Lt. Gov Gilchrist explains why declaration of racism as a public health crisis matters

Governor Gretchen Whitmer issued a declaration this week that racism is a public health crisis.

Lt. Gov. Garlin Gilchrist is leading the state's initiative and he spoke to FOX 2 about the message it sends and the effort to address it.

"This declaration that racism is a public health crisis is really important for two big reasons. For one, it just states a fact and it is inarguable that the impact of racism and prejudice on the systems that we live in, have led to worse health outcomes for people of color in Michigan and frankly across the country. 

"The second thing it does is it unlocks the potential for every state department and agency, to take a look within itself to analyze the data that they put out and collect. And to understand the rule that the programs and policies and agencies, what they can do to deal with the impact of racism."

FOX 2: "Getting down on a granular level what does this look like policy-wise and how does it affect people on the ground?"

"Step zero is data information collection and understanding," Gilchrist said. "So state departments and agencies have a ton of information and a ton of data, but it needs to be organized and understood. And with the partnership of potentially, the other announcement that we made, which was the establishment of the Black Leadership Advisory Council. With that partnership, they can take a look at some of the data and information that is coming from, say, the housing department, and the many different agencies within the Department of Health and Human Services, our Department of Education, etc. By using that data and understanding what is truly happening, we can respond with ways where programs can be reformed."

FOX 2: "There are people who live in the areas where this has been an issue for a long time but are other people who may never step foot in the city of Detroit in the neighborhoods. How do you explain this to somebody who doesn't think this is an issue?"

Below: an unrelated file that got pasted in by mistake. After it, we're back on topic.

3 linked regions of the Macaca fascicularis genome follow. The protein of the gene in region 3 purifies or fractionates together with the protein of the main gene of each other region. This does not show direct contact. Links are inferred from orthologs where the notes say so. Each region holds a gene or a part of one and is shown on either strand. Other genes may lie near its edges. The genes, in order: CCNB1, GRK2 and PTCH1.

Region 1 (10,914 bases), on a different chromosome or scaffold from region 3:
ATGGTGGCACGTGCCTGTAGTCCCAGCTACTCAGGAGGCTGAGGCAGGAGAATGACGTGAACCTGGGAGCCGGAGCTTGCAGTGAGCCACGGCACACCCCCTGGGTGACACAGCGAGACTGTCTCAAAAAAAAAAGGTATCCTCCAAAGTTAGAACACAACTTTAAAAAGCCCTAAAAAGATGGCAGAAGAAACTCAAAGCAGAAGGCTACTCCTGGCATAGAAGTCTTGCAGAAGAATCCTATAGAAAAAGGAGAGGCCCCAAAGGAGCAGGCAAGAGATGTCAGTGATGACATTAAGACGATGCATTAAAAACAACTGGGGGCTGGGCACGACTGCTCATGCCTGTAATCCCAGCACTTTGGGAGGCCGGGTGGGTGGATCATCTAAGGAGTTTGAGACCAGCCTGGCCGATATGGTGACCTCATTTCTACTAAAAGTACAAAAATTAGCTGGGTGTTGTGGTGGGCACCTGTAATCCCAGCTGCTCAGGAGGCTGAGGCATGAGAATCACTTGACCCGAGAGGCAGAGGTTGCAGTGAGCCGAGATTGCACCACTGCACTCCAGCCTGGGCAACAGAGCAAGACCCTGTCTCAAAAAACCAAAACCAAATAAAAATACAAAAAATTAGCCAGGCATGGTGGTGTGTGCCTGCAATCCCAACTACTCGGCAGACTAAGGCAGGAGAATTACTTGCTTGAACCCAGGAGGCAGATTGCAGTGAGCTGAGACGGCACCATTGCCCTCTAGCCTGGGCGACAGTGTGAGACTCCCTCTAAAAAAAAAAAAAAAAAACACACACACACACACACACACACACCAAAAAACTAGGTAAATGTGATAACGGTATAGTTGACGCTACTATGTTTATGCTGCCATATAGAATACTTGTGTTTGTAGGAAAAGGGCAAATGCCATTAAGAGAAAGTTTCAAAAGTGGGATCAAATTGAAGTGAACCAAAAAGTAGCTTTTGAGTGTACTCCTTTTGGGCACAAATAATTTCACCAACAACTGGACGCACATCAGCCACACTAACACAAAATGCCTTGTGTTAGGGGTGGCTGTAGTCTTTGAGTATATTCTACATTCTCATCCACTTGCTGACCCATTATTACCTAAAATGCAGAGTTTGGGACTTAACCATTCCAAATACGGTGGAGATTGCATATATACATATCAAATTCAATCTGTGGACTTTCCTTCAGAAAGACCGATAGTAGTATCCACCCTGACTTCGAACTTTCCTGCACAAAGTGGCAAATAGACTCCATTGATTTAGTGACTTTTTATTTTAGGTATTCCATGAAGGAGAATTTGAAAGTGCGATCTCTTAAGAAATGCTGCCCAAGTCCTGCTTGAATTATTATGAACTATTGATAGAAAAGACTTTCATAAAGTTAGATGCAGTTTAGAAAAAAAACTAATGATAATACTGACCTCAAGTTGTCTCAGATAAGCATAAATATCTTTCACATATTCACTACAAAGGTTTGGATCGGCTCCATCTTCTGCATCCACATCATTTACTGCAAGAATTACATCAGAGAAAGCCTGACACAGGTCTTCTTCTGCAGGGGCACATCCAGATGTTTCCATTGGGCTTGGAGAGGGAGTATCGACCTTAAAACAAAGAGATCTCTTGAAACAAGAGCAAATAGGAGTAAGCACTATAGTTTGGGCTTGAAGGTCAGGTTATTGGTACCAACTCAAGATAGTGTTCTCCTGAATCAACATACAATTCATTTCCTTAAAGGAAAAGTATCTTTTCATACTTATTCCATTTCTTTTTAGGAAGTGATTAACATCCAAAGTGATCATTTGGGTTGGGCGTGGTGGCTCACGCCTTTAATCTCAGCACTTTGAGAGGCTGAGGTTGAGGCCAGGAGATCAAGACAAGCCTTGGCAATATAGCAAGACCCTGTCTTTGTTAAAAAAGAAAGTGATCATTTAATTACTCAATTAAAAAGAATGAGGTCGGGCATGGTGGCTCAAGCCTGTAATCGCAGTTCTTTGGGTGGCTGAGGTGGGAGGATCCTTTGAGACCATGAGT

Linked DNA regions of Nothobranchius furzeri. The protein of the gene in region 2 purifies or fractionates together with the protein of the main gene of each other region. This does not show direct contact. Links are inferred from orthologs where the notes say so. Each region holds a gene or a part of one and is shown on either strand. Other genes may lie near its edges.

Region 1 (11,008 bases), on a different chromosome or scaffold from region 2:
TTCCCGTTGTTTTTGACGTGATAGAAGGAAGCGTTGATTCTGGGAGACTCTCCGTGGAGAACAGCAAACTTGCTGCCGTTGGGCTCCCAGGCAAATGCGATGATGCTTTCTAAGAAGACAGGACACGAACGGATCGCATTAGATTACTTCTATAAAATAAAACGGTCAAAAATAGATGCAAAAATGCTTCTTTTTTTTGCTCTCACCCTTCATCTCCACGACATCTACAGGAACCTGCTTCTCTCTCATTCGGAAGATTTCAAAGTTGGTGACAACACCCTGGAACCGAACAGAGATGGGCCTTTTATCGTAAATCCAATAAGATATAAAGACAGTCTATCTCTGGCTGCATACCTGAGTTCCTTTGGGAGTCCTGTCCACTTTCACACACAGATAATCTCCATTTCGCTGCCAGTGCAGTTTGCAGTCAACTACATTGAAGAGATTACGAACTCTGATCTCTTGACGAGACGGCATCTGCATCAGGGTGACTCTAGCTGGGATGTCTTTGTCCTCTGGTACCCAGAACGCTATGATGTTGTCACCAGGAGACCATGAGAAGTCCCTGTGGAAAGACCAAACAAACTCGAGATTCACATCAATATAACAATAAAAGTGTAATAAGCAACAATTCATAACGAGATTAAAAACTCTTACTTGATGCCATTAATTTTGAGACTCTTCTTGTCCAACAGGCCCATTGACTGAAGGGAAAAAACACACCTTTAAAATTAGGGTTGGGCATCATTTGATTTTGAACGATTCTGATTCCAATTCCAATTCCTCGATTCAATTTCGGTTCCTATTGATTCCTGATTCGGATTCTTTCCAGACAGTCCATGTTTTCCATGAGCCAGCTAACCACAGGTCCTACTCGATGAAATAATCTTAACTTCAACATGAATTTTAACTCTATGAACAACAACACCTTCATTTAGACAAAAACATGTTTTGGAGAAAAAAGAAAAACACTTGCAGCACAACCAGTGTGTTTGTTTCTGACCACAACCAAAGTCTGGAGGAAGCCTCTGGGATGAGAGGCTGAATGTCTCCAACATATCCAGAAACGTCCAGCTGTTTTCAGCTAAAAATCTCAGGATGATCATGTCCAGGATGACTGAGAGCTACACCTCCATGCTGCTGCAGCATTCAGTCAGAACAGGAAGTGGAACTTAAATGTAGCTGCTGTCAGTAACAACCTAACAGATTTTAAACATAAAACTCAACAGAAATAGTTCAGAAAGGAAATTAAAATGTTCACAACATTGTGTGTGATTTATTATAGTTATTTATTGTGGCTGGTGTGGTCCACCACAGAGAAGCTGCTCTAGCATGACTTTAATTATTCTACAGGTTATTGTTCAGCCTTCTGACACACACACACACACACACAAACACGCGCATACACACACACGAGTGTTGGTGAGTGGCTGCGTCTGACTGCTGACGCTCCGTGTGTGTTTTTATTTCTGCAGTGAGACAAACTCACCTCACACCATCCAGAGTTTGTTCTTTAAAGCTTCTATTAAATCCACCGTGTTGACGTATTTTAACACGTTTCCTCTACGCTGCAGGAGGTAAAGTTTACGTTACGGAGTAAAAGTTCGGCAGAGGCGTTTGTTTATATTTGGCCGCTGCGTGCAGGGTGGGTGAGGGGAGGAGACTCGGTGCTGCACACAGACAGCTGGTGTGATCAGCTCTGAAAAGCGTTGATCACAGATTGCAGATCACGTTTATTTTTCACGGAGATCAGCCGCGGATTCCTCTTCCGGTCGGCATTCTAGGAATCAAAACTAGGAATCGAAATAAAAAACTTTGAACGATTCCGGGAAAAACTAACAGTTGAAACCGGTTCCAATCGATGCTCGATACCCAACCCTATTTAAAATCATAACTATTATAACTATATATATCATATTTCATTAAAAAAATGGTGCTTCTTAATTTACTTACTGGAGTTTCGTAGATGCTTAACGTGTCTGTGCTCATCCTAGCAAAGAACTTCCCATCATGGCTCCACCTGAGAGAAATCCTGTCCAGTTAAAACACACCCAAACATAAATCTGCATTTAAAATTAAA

"In two ways. Inequitable systems hurt everybody so we need to recognize that the work with racism as a public health crisis is going to work in tandem with other initiatives that are in our administration," Gilchrist said. "In December of 2019, for example, we created a Poverty Task Force that will look at every department and agency that has some type of anti-poverty or poverty reduction program in it, and better align those services and better optimize them rather than address poverty as a broad scale because poverty is a problem all over the state of Michigan."

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FOX 2: "This poverty initiative was around before and it affects everybody, it's not just about racism."

"That's right, the Poverty Task Force was not specifically focused on poverty among people of color, that was focused on poverty in the state of Michigan and that's important because poverty looks different in different communities in different contexts and we need to make sure that our programs respond to that. It is the same thing with racism, it does not look the same in cities the way it looks in suburbs - or the way it looks in the rural part of our state. So we want to have mechanisms that are able to be responsive to those different needs and those different situations."